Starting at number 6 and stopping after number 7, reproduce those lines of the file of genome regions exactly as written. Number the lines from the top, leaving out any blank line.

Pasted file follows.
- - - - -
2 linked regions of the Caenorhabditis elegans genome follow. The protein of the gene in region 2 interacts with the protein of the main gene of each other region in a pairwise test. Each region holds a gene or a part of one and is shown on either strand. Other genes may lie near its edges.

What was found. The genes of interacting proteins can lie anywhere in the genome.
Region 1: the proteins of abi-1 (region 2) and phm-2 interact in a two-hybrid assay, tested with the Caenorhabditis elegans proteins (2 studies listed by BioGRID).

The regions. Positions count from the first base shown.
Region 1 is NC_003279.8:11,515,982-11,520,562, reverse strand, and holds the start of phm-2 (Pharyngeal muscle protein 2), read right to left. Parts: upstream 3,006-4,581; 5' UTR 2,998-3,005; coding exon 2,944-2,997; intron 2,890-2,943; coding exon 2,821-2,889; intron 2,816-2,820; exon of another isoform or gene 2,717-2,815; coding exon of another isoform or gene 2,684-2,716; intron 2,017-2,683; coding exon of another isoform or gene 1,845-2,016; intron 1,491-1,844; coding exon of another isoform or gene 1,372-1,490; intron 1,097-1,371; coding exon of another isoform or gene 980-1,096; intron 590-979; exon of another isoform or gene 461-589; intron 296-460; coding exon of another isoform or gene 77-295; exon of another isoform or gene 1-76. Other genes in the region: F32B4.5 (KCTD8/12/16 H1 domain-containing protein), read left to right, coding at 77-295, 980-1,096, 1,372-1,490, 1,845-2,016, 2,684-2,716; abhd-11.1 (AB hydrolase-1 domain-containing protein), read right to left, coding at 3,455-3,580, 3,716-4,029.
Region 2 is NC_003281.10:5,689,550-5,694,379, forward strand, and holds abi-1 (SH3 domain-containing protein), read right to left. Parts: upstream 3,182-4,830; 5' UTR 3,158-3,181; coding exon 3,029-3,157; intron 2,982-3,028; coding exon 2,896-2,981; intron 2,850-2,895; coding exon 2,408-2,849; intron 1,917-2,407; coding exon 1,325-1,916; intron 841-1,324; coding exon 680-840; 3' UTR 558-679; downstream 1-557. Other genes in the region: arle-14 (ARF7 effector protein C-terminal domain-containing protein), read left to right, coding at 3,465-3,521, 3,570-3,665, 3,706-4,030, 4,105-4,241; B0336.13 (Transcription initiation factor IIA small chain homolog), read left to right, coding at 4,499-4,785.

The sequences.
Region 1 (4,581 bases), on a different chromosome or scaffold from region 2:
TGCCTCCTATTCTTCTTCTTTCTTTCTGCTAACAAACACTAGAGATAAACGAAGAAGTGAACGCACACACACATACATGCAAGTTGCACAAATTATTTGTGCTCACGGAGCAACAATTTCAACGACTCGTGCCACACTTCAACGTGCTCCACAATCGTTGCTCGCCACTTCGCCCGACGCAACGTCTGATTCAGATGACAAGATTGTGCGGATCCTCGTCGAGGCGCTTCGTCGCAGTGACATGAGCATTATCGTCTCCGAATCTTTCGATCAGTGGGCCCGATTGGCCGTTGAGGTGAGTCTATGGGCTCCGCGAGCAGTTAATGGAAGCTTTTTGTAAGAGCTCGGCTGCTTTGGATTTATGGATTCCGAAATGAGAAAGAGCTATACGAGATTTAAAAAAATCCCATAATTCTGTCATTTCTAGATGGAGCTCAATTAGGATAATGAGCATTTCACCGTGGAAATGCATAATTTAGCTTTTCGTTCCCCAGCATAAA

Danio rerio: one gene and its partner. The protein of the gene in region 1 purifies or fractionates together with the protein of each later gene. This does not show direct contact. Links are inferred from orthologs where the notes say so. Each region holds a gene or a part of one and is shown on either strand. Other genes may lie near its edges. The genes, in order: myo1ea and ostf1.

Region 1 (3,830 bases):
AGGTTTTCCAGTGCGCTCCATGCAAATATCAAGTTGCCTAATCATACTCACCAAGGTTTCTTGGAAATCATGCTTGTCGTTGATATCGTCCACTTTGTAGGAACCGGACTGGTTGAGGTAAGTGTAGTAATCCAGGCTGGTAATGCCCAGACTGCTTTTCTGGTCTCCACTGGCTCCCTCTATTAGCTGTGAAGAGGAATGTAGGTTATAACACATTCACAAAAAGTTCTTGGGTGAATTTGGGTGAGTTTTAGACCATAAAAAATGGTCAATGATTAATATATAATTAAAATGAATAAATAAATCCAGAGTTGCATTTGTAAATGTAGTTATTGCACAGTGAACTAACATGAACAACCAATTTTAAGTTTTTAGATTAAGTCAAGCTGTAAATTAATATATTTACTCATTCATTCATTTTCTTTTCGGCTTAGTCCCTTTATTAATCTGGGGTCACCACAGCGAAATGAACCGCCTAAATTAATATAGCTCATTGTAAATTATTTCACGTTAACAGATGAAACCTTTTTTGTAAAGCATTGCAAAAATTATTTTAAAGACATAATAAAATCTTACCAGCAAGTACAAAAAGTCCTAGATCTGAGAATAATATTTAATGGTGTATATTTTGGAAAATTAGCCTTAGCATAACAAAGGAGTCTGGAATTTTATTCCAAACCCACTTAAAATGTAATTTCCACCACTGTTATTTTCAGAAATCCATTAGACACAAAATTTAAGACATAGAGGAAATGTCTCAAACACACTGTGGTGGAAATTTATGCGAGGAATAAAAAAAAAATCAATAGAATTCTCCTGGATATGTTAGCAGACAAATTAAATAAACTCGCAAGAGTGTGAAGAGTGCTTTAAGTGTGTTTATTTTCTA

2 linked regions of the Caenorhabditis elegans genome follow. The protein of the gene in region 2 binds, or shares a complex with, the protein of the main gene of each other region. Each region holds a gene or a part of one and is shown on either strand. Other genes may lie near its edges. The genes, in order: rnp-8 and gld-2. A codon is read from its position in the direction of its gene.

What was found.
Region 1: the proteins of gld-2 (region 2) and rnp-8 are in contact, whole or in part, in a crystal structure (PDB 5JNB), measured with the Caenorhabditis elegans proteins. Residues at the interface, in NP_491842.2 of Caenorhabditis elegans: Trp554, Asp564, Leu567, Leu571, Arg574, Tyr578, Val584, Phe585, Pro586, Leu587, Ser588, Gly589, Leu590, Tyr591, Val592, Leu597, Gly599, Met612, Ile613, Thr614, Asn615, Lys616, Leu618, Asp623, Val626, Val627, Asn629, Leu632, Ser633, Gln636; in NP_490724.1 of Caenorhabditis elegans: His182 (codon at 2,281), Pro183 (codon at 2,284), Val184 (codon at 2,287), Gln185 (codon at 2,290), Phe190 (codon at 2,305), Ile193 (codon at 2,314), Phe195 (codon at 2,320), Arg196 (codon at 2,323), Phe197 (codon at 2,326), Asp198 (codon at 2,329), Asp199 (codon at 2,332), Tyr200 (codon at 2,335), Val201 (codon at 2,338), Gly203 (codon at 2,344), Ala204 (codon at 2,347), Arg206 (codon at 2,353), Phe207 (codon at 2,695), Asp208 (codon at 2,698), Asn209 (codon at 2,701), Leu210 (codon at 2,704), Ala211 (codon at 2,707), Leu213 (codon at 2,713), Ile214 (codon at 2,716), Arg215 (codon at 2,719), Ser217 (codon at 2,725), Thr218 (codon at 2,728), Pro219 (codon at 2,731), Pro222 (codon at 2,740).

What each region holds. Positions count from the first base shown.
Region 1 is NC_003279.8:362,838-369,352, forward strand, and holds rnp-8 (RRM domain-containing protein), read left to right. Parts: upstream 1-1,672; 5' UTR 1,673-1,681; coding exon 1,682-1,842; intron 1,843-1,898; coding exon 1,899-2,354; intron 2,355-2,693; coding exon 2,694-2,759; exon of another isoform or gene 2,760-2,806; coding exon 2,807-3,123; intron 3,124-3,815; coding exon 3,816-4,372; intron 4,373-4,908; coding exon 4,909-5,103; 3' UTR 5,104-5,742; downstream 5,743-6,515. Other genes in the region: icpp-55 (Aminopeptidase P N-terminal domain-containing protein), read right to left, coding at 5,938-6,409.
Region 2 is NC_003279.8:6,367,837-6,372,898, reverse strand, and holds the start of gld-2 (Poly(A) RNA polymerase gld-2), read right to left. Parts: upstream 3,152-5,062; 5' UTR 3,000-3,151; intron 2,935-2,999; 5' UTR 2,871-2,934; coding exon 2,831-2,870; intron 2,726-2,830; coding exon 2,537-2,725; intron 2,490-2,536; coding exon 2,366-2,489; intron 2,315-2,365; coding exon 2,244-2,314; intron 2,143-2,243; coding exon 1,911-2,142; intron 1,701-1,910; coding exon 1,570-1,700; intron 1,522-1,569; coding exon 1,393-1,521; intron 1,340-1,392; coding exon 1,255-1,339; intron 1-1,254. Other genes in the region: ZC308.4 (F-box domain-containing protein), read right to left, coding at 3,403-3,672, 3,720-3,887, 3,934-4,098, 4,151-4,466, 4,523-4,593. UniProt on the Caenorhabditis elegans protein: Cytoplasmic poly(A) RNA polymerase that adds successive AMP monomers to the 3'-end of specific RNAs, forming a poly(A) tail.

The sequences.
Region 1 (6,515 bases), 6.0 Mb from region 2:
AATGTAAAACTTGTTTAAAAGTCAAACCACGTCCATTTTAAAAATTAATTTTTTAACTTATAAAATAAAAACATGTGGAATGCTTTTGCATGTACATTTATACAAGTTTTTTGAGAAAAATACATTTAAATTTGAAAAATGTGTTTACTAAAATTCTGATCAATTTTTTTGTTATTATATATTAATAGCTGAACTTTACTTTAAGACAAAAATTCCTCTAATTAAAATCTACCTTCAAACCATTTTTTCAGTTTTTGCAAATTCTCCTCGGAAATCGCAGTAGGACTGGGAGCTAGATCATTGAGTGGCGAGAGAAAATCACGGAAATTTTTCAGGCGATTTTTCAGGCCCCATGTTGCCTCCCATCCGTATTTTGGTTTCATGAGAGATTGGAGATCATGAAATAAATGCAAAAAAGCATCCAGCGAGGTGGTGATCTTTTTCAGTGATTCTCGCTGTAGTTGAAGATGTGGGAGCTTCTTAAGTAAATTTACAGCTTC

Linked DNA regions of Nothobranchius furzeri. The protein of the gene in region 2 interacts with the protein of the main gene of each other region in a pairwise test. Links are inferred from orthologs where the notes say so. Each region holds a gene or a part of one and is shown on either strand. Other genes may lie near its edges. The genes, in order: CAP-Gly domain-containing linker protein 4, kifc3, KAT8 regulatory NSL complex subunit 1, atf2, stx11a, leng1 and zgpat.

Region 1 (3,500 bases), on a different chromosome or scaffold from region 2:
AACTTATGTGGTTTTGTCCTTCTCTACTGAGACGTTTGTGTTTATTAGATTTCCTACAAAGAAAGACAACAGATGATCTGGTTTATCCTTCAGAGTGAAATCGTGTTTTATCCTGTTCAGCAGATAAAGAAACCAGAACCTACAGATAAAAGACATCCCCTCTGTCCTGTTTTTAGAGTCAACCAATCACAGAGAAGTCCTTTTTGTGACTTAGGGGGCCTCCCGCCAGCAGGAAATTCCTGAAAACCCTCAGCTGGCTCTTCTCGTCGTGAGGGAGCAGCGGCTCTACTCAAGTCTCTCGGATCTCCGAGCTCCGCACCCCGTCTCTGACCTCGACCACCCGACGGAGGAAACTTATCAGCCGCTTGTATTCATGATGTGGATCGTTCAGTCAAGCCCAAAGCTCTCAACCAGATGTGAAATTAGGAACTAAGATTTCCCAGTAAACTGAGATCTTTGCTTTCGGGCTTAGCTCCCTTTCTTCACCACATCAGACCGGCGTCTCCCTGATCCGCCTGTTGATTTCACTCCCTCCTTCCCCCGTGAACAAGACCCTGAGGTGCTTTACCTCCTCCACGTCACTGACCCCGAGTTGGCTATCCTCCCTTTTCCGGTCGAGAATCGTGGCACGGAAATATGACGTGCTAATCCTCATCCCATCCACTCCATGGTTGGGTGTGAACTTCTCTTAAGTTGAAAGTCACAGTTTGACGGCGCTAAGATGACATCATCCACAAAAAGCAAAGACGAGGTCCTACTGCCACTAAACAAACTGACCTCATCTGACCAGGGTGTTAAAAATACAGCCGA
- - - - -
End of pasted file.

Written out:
Region 2 is NC_003281.10:5,689,550-5,694,379, forward strand, and holds abi-1 (SH3 domain-containing protein), read right to left. Parts: upstream 3,182-4,830; 5' UTR 3,158-3,181; coding exon 3,029-3,157; intron 2,982-3,028; coding exon 2,896-2,981; intron 2,850-2,895; coding exon 2,408-2,849; intron 1,917-2,407; coding exon 1,325-1,916; intron 841-1,324; coding exon 680-840; 3' UTR 558-679; downstream 1-557. Other genes in the region: arle-14 (ARF7 effector protein C-terminal domain-containing protein), read left to right, coding at 3,465-3,521, 3,570-3,665, 3,706-4,030, 4,105-4,241; B0336.13 (Transcription initiation factor IIA small chain homolog), read left to right, coding at 4,499-4,785.

The sequences.